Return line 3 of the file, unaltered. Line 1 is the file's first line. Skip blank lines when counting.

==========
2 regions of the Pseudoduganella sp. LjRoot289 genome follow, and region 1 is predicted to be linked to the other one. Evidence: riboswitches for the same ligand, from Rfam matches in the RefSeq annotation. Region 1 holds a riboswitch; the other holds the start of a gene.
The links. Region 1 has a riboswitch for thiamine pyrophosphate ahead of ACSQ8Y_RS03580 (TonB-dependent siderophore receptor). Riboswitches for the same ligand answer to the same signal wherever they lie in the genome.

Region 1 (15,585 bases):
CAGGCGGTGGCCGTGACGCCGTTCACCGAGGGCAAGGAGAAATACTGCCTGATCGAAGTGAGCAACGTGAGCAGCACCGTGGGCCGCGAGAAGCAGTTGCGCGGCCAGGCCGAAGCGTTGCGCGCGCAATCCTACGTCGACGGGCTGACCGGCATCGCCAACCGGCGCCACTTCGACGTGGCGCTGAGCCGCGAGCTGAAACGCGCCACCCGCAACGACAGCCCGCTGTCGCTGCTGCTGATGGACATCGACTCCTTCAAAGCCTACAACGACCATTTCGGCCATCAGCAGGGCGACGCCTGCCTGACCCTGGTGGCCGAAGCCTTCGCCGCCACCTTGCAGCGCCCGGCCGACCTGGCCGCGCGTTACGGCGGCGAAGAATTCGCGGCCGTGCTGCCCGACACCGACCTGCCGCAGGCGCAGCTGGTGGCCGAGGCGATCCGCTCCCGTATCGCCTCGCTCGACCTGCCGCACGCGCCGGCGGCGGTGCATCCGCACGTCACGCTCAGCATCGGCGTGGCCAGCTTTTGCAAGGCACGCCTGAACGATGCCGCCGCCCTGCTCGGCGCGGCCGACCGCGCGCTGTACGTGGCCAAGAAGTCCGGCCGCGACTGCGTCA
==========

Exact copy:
Region 1 (15,585 bases):